In part 2 we will be focusing on society’s perception of cosmetic surgery, and looking outwards. If you missed part 1, check it out here.
How has it become more popular?
People have assumptions. When it comes to the medical field there’s a stigma that everything is super safe and that everyone is a professional, this makes them more lax about going through any medical procedure. Which potentially explains how some people still go ahead with a procedure and end up botched, even though there were many warning signs before. I mean… getting your nose job by your dentist??
How is it still not accepted?
Cosmetic procedure were originally resigned to just the top 1% of society and also for the standard reasons with the NHS (the patient needs it and it’s not purely for aesthetics) Which is why it might be that when some people spot an obvious procedure, they can be quite snobbish about it. Since then the prices have dropped and became more affordable with the new developments of technology, and relying less on skills.
Who’s accepting this?
We could point our fingers to the girls that tried the various ways of plumping their lips with the Kylie Jenner lip challenge , or just the vain group of society that is constantly picking apart their flaws to get the perfect selfie. I mean… the selfie procedure was an actual thing!
But talking more openly about what cosmetic procedures you’ve had done in a more ‘relaxed’ society now, where people are standing up more for their beliefs and being less passitive is definitely causing more people to be aware.
Is it the more vulnerable in society getting cosmetic procedures done?
You might have seen a few cosmetic surgeries having their practices advertised on TV and thought ‘they’re really targeting the vulnerable people!’ They find something common that people have and tell them ‘yes, that’s terrible. Pay XXX amount to get that fixed!’ Sure, but who’s to say that the marketing team is just doing a brilliant job? They’re not the ones actually doing the procedures, they’re bringing all of the clients in! They’re putting bread on the table. Most people looking to get a procedure done are looking to do it as a confidence boost, they see something on their body that they went to change and this advertising preys on that. So should advertising be regulated more? They’ve currently banned this type of advertising in France. However, it’s still too soon to see if there has been much of an impact. Maybe people haven’t even noticed!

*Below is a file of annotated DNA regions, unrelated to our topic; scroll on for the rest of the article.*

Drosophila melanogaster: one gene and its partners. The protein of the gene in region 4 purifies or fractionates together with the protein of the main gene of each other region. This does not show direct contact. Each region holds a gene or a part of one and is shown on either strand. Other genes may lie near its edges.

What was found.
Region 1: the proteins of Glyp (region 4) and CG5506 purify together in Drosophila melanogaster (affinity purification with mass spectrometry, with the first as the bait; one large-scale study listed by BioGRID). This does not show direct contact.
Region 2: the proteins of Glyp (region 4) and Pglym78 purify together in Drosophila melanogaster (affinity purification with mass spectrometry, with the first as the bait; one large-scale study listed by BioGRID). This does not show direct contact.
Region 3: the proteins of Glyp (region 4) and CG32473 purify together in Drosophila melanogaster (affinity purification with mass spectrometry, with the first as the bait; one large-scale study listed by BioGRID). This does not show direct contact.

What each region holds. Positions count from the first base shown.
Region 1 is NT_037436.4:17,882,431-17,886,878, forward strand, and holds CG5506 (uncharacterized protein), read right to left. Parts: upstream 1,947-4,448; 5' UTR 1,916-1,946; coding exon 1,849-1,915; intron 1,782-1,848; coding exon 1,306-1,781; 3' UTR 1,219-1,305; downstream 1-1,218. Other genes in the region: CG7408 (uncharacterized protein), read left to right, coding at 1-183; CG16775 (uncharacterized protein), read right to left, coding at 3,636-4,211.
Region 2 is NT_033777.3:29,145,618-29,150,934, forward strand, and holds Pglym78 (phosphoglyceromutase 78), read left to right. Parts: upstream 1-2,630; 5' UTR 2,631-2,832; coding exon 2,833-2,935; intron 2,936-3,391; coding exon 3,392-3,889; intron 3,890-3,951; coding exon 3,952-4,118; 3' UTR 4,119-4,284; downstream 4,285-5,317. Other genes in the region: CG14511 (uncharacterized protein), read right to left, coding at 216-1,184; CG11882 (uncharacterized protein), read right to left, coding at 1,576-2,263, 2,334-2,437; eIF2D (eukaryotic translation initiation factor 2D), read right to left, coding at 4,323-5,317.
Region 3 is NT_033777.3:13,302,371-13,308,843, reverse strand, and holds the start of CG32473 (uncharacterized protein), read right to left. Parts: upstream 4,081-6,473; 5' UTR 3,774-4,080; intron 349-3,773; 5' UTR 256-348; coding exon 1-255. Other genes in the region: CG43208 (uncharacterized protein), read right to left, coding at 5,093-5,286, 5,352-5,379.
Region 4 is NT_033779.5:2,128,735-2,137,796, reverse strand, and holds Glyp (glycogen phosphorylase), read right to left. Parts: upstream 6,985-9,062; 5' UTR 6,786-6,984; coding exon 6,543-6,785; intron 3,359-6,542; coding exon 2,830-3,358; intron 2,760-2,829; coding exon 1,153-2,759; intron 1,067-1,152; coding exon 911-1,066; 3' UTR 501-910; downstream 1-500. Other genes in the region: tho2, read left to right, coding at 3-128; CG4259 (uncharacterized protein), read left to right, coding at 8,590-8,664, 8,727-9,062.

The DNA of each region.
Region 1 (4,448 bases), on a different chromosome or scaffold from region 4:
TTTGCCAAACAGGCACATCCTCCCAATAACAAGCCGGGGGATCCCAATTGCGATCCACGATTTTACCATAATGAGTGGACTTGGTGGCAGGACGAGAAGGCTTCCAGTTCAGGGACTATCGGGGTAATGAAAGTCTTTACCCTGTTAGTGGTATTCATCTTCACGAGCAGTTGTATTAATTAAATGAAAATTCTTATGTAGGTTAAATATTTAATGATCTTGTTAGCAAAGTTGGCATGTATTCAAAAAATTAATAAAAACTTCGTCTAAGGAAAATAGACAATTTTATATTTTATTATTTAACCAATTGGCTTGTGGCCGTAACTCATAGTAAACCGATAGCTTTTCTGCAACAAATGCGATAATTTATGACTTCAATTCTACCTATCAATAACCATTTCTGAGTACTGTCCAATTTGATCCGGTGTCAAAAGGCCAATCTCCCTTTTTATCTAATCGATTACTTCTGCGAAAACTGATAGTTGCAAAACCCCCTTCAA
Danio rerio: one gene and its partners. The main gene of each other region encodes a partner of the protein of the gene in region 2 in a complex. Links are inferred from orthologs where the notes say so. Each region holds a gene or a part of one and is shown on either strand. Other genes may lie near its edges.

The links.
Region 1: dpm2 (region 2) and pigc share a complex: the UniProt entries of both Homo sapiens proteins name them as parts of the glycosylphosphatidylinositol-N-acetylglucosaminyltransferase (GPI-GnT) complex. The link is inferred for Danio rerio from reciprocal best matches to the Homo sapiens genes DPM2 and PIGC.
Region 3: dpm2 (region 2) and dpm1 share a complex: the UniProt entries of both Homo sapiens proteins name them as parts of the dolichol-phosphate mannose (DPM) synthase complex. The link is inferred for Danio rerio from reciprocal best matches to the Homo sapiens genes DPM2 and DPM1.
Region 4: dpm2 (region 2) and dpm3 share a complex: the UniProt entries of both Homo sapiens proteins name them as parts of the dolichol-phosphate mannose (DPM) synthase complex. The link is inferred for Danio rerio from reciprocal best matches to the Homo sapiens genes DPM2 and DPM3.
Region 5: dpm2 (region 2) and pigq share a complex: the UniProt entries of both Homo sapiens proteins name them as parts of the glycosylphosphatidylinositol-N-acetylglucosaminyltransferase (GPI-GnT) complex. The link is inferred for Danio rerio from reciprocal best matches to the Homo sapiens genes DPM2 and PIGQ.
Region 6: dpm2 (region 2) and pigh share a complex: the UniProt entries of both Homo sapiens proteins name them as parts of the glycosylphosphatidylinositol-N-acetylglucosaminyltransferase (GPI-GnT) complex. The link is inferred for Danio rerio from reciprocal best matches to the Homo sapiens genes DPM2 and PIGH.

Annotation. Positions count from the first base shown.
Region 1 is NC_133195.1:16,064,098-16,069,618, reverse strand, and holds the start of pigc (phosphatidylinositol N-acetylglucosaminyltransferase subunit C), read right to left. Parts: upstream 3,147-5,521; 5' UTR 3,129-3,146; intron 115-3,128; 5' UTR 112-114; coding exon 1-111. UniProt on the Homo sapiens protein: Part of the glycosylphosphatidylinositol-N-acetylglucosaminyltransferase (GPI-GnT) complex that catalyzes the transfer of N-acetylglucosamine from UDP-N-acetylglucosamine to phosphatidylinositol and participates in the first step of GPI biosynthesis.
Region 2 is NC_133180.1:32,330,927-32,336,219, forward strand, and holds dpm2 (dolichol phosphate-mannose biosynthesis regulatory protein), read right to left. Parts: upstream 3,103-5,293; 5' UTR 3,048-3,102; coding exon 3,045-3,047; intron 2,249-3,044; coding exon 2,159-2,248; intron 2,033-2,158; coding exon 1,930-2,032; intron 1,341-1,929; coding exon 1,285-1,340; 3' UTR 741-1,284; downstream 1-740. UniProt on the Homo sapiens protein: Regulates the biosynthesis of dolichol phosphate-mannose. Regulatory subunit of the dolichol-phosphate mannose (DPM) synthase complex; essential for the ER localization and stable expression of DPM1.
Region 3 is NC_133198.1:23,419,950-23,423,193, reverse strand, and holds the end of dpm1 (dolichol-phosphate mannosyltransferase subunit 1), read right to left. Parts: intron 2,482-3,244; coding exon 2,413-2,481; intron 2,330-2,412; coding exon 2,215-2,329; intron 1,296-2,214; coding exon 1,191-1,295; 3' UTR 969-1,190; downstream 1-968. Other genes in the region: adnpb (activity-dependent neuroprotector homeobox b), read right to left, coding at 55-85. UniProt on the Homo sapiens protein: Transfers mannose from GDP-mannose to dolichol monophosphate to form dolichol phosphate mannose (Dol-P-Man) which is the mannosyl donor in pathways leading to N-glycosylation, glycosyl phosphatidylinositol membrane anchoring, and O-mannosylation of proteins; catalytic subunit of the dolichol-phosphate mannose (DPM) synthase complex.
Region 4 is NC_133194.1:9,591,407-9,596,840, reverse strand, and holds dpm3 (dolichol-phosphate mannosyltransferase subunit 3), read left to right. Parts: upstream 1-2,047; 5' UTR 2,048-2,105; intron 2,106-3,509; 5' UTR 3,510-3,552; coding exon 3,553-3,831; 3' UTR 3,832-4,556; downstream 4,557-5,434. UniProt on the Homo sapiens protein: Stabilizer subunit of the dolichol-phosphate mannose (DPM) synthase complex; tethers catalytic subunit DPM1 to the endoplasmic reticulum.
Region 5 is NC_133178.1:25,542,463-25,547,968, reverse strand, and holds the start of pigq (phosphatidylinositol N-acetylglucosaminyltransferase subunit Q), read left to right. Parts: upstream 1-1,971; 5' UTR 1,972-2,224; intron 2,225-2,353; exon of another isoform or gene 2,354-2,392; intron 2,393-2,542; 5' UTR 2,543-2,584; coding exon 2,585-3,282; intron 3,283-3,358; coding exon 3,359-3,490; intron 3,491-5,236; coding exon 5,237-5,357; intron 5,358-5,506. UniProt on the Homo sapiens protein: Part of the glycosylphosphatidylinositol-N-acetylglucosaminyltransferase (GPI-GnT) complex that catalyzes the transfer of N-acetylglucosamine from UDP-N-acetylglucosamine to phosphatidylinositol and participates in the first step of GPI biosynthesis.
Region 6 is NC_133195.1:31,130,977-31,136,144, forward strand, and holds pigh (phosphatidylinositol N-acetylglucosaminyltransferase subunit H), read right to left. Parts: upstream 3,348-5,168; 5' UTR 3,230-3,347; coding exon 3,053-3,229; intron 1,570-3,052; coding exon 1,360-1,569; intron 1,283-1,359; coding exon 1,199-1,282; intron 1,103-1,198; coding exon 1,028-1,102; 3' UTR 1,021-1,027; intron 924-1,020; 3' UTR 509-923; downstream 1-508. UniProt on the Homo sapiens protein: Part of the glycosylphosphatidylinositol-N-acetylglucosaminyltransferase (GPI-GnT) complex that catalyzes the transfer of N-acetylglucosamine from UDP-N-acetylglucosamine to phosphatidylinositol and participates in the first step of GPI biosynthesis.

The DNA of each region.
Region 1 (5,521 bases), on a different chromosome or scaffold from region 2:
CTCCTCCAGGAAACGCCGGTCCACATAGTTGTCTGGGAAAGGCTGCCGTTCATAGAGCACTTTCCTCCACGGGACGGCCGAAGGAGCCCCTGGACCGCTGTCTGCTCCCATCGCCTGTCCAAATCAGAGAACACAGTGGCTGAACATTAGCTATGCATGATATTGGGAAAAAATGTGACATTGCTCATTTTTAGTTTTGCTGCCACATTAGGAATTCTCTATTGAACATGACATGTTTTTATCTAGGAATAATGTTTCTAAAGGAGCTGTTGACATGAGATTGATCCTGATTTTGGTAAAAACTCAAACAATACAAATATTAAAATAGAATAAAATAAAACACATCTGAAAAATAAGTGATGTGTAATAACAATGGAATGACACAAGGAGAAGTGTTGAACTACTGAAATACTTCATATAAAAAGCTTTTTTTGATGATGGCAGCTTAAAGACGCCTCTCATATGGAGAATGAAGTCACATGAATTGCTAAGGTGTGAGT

Who’s to pin the blame on?
This is a tricky one. You may have heard about surgeons being flown to a different continent to do their job, and that’s real. Some even have international agents, and more commonly the client will fly overseas to see a surgeon that a family member or close friend recommended. This makes the rulings of laws difficult as it makes them hard to track down, and define a local law.
So it seems it’s taken so long to crack down with the law because everything is a bit all over the place, and maybe putting a label on ‘vulnerable’ people and making them all admit to body image issues is a bit much. But you ultimately you can’t please everyone! So if you can accept what you already have then you will be a lot freer and happier in the skin your in.